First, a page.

Ideally this will force oppressors into a recognition of their own violence, and from this, into genuine repentance. As Thurman puts it, “A man faced with nonviolence[t acts] is forced to deal with himself, finally; every way of escape is ultimately cut off. …Their purpose is not merely to change an odious situation, but, further, to make it urgent for a man to face himself in his action” (Disciplines of the Spirit, 115f). Walter Wink, a White pastor and theologian who participated in the famous Civil Rights marches, relates a moment from the march in Selma that speaks to this intent well: Rev. James Bevel took the microphone and said, “It’s not enough to defeat [Sheriff ] Jim Clark — do you hear me, Jim? — we want you converted. We cannot win by hating our oppressors. We have to love them into changing” (Just Jesus).
But, even if it fails to change the systems it reveals to be sinful — for the human capacity of denial and projection is strong — Jesus’ ethic remains good and true. For it “inspires wholeness and integration within” (Disciplines of the Spirit, 114). By refusing to deny the humanity of the oppressor, it simultaneously short-circuits the cycles of violence and confirms and celebrates the true humanity of the oppressed. This is why Rev. Dr. Martin Luther King, Jr. said, “It is no longer a choice … between violence and nonviolence. It is either nonviolence or nonexistence.” Either we affirm existence in ourselves and others through nonviolence, or we deny existence by engaging in violence.
In teaching in this way, Jesus takes away the idea of reciprocity and retribution. We don’t do good because others do good to us; neither do we do bad because others do bad to us. We do good because it’s good. Full stop. But what’s interesting is that, right at the end of the passage, Jesus gives us back reciprocity in a transfigured way:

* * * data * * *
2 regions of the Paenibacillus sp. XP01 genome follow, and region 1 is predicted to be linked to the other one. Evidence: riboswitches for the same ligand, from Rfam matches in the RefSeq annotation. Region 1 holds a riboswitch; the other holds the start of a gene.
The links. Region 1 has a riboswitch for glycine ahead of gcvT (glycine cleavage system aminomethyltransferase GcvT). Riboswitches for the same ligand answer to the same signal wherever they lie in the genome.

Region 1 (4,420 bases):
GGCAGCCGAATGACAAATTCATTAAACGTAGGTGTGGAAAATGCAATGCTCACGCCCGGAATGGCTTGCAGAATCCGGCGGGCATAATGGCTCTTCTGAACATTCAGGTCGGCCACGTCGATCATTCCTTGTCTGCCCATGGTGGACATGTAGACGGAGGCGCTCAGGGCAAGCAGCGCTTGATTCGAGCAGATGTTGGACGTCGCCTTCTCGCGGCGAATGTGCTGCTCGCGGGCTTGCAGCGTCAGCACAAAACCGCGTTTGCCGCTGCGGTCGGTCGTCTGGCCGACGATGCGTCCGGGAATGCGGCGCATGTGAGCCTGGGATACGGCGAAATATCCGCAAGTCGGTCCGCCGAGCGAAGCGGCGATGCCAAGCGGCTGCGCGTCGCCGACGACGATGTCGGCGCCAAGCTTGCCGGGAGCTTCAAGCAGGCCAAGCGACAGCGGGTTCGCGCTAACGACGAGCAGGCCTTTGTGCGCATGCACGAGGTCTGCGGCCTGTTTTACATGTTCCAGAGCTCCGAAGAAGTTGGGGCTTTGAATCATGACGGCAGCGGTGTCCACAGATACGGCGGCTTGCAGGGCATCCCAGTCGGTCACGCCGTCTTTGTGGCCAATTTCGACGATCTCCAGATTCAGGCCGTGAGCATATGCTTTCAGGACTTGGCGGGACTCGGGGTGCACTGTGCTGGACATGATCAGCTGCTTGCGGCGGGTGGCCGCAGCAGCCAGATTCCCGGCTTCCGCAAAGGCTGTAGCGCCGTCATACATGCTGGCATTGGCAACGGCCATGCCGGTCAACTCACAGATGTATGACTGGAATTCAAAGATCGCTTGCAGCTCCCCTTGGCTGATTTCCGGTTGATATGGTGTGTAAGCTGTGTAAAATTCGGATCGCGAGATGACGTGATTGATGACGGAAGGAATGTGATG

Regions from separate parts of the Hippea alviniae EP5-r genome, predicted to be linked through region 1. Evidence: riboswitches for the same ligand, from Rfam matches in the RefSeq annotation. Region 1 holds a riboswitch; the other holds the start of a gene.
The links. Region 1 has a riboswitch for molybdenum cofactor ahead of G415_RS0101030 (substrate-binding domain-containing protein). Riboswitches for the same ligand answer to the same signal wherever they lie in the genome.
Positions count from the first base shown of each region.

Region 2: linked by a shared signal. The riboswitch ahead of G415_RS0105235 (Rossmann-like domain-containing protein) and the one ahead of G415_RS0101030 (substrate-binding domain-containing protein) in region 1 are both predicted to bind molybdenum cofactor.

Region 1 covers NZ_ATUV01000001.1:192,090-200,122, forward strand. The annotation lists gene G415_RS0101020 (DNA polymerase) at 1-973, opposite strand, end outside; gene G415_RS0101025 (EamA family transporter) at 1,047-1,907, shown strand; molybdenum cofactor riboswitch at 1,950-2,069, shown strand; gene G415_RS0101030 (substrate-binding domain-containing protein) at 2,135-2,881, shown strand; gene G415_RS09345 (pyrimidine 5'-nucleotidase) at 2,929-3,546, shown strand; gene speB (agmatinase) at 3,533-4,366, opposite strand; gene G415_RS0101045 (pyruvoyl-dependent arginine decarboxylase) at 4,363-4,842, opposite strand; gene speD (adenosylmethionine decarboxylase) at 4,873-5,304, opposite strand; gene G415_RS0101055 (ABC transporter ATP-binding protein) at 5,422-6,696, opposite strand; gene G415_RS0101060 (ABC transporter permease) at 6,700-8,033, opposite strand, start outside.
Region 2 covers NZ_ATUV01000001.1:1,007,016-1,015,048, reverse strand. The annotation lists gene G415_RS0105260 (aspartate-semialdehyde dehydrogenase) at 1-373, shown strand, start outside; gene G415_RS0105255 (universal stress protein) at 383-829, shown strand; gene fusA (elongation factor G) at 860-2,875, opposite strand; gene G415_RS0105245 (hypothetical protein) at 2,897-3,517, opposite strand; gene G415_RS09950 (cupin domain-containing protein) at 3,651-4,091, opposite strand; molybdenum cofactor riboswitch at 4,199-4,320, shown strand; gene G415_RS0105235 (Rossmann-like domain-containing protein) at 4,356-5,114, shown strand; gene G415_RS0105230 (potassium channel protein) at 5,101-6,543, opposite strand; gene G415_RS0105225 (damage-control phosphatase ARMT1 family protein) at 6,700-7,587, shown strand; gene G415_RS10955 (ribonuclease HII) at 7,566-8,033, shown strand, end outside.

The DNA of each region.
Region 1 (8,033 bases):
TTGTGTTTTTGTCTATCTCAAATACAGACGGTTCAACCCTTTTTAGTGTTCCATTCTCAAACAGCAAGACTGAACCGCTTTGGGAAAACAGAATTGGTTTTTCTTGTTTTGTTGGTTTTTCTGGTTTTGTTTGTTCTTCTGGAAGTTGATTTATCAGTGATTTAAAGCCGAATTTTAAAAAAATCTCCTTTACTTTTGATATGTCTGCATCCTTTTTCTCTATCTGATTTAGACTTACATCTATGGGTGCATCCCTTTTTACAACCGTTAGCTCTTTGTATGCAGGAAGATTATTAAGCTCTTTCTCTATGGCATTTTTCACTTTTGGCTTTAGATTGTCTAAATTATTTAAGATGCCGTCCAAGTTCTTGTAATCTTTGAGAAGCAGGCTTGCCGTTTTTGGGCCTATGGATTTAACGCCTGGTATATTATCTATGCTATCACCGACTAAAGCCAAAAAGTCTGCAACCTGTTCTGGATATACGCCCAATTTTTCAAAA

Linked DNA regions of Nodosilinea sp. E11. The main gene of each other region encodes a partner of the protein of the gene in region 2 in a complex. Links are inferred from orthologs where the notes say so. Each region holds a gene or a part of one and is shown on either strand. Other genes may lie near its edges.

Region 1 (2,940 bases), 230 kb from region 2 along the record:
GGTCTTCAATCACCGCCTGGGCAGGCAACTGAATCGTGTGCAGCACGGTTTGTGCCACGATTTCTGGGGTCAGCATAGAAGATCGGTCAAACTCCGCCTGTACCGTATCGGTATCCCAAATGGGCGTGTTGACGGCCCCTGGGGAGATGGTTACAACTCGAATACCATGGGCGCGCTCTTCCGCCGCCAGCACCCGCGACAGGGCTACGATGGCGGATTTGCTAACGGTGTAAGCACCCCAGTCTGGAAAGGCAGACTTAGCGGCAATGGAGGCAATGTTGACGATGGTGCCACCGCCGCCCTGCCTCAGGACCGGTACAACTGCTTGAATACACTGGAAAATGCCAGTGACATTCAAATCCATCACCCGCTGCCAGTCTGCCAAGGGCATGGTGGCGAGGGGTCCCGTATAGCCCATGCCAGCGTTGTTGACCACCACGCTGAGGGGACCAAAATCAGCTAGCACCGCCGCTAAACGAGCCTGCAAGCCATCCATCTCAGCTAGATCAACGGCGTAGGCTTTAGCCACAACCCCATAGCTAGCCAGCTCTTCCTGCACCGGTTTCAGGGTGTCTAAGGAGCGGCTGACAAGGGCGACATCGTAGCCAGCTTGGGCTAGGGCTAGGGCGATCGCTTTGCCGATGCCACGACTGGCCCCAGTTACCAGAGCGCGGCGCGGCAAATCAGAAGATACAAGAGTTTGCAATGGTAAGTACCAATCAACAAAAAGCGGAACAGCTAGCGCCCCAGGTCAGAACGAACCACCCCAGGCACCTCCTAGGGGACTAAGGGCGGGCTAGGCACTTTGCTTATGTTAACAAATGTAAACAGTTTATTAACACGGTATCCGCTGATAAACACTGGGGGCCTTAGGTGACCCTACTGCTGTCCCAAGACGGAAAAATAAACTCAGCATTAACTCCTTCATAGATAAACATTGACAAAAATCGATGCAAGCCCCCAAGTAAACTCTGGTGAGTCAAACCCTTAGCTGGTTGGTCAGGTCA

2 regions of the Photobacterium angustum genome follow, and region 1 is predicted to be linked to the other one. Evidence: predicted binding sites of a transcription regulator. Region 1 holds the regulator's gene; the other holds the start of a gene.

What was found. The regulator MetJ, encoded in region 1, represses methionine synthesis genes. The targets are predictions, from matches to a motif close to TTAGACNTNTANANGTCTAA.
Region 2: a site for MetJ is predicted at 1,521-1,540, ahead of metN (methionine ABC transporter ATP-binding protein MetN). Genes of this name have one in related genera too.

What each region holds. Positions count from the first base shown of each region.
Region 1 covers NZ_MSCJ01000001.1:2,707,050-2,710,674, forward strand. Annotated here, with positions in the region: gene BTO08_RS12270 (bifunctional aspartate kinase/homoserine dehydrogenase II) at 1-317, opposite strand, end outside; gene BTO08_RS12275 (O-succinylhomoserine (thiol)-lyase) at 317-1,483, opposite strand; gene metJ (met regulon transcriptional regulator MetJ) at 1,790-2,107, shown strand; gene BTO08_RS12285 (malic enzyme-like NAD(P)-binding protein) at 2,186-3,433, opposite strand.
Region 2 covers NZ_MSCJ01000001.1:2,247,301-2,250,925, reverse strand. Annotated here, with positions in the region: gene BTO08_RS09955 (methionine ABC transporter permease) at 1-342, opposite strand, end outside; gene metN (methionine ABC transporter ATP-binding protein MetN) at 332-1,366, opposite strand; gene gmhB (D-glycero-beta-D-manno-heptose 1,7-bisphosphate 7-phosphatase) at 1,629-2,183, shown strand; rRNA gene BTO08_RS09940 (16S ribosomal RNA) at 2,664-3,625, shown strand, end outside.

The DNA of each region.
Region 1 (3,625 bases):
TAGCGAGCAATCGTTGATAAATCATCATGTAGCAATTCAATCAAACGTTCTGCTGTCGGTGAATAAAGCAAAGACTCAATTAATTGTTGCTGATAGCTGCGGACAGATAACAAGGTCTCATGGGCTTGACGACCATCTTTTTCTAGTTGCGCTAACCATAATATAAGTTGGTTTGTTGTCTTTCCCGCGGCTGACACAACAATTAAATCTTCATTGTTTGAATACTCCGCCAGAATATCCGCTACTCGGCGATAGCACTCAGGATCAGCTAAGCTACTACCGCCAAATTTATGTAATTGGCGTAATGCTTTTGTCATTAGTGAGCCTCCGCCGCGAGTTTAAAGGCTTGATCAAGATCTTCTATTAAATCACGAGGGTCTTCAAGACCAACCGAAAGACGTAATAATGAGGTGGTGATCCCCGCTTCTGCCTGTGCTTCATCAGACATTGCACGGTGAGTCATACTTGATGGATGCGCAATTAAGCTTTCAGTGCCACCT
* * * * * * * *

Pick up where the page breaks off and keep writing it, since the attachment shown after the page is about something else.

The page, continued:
Be merciful, just as your Father is merciful. Do not judge, and you will not be judged; do not condemn, and you will not be condemned. Forgive, and you will be forgiven; give, and it will be given to you. A good measure, pressed down, shaken together, running over, will be put into your lap; for the measure you give will be the measure you get back.
Here the mirror for our actions is not our neighbour, but God. God, in whose image and likeness we were made, is the one whose image our lives are to reflect. And so, we are called to mercy, to withhold judgement and condemnation, to forgive, and to be generous. And, inasmuch as we do this, we will receive these as well, even if in ‘the next life’ or in a ‘spiritual way’ in this life. This remains a difficult teaching. Our sense of justice demands that things balance out in this world; sadly, the reality of sin makes that unlikely, if not impossible. The most we can hope for in this world is consolation to go along with the difficulty, and to build the best, most whole and healed relationships we can, and exercise our true, spiritual human freedom — the freedom to set aside our natural urges for retribution and to love even our enemies.
May God strengthen us to live out this hard — but good — teaching of the Kingdom.